The Battle of Britain -- the battle for Britain's book buyers, that is -- was recently fought not on the beaches, fields or hills but on the bridges and canals of Venice, the site of the winter session of the Mauri Foundation's advanced booksellers' school. There Alan Giles, managing director of the Waterstone's chain, analyzed -- for the first time in public -- "the American invasion of British bookselling." Giles opened the files on market studies detailing the impact of the arrival of Borders in the British Isles, studies suggesting that even without Waterstone's strenuous counterattack, the enemy's own weaknesses are likely to slow down its progress.

In fact, the Borders invasion was only one element in a turbulent year for the British trade, marked by W.H. Smith's takeover of its chief rival, John Menzies; the public listing of the fast-growing Ottakars retail chain, which is focused on smaller towns; the Amazon U.K. start-up; and of course, W.H. Smith's sale of Waterstone's to the music distributor HMV Media, where it was merged with the number-two specialist bookseller Dillons. The only respite, if it can be called that, came with the departure of a team of 15 that came to scout sites for Barnes &Noble superstores, although no one actually knows why they withdrew or whether or when they will return.

According to Giles's speech, following the arrival of the first Borders in London and Glasgow, Waterstone's marketers confessed to an admiration for the American store's "high accessible, classless environment" and easy browsing, adding that "at its worst," Waterstone's can be "intellectually intimidating." The studies concluded that at Borders the staff is helpful and the decor communicates a "visible signal" that customers can browse as much as they wish -- even without buying; that the U.S. chain is more welcoming to children and less condescending to older children; and that the coffee shops are successful customer draws (Waterstone's is now "vigorously installing more"). Giles commented, "I think the Americans are more focused on being good retailers, rather than just people who know a lot about books." Waterstone's will have to learn the same.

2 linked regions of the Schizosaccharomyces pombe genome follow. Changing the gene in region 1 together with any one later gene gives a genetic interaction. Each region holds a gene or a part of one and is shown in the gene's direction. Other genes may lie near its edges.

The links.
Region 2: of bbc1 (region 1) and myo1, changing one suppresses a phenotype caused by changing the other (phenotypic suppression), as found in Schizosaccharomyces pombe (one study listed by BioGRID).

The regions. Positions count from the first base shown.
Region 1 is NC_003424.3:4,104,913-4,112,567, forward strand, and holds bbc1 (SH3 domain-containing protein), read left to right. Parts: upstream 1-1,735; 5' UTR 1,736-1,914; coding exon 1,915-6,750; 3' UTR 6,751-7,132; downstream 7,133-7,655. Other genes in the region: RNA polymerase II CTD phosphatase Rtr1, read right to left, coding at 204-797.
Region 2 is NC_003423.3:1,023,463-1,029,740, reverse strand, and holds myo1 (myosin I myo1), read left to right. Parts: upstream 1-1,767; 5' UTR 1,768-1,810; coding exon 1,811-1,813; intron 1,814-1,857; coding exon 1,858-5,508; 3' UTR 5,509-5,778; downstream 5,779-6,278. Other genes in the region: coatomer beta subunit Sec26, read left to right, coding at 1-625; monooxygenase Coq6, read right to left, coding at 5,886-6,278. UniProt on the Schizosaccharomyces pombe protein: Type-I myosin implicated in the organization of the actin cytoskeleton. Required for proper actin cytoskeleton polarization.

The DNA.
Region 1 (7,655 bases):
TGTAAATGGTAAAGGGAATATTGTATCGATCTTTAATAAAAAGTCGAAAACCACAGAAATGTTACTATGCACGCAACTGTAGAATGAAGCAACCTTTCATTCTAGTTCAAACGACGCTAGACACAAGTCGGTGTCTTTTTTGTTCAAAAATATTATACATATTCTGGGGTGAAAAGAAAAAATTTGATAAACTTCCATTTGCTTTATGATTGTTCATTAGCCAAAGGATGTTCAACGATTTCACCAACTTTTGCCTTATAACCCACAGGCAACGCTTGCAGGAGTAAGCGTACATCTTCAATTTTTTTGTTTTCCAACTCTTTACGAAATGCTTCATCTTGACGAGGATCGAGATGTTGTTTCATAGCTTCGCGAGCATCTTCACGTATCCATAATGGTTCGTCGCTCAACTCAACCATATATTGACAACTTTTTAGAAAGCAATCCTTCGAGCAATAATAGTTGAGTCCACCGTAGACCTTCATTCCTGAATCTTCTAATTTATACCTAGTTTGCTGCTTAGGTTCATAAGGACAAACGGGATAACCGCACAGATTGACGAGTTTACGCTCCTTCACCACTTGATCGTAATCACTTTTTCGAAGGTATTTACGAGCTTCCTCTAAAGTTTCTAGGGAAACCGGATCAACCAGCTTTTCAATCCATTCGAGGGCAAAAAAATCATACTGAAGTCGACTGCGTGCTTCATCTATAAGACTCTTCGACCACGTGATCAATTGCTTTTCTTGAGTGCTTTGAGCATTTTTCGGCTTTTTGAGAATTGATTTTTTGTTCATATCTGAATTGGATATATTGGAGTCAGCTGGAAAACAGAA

On the negative side, British customers find the Borders concept bland and lacking in style; the presence of music and magazines might save a companion less interested in books from being bored, but the space could better be used for an even wider range of books. Both the range and environment are "very American," as evidenced in the new Borders in Brighton, where there are more than three shelves of books on baseball and only half a shelf on soccer. "I think Borders will have to learn that Britain is very different from the United States," observed Giles. Britons are less likely to own an automobile, for example, with the result that shopping is concentrated in city centers. Borders is also going to have to watch its rental budgets in order to survive on Giles's side of the ocean.

For its part, Waterstone's has opened two large superstores of its own: one of nearly 30,000 sq. ft. in Glasgow (before Borders arrived), another in Manchester (actually an expansion to 25,000 sq. ft. of an existing outlet). The company will also open a drop-dead superstore later this year in London's Piccadilly -- a makeover of the famous Simpsons department store, a six-story Art Deco building that will provide 50,000 sq. ft. of selling space, the largest in Europe and only a little smaller than the Barnes &Noble giants in New York City. Waterstone's has borrowed American ideas, Giles admitted, but is also heavily influenced by the large Hugendubel outlets in Germany.

Giles summed up by saying that he is convinced that superstores do increase sales, particularly in dense downtown areas but he also happens to think that Americans may find that there are less congested, faster growing markets other than in the U.K. Yet he expects to see both Borders and Barnes &Noble in Britain in the next millennium, with fewer independents (up to 50% fewer) -- but they should be much better ones and increasingly specialized. Giles predicts that the American superstores and online retail giants such as, with their "unsustainable" level of losses, will have to eventually drop their deep discounts in order to survive, while "the city center bookshop, with its evolution to the superstore format, will be a major leisure and shopping destination."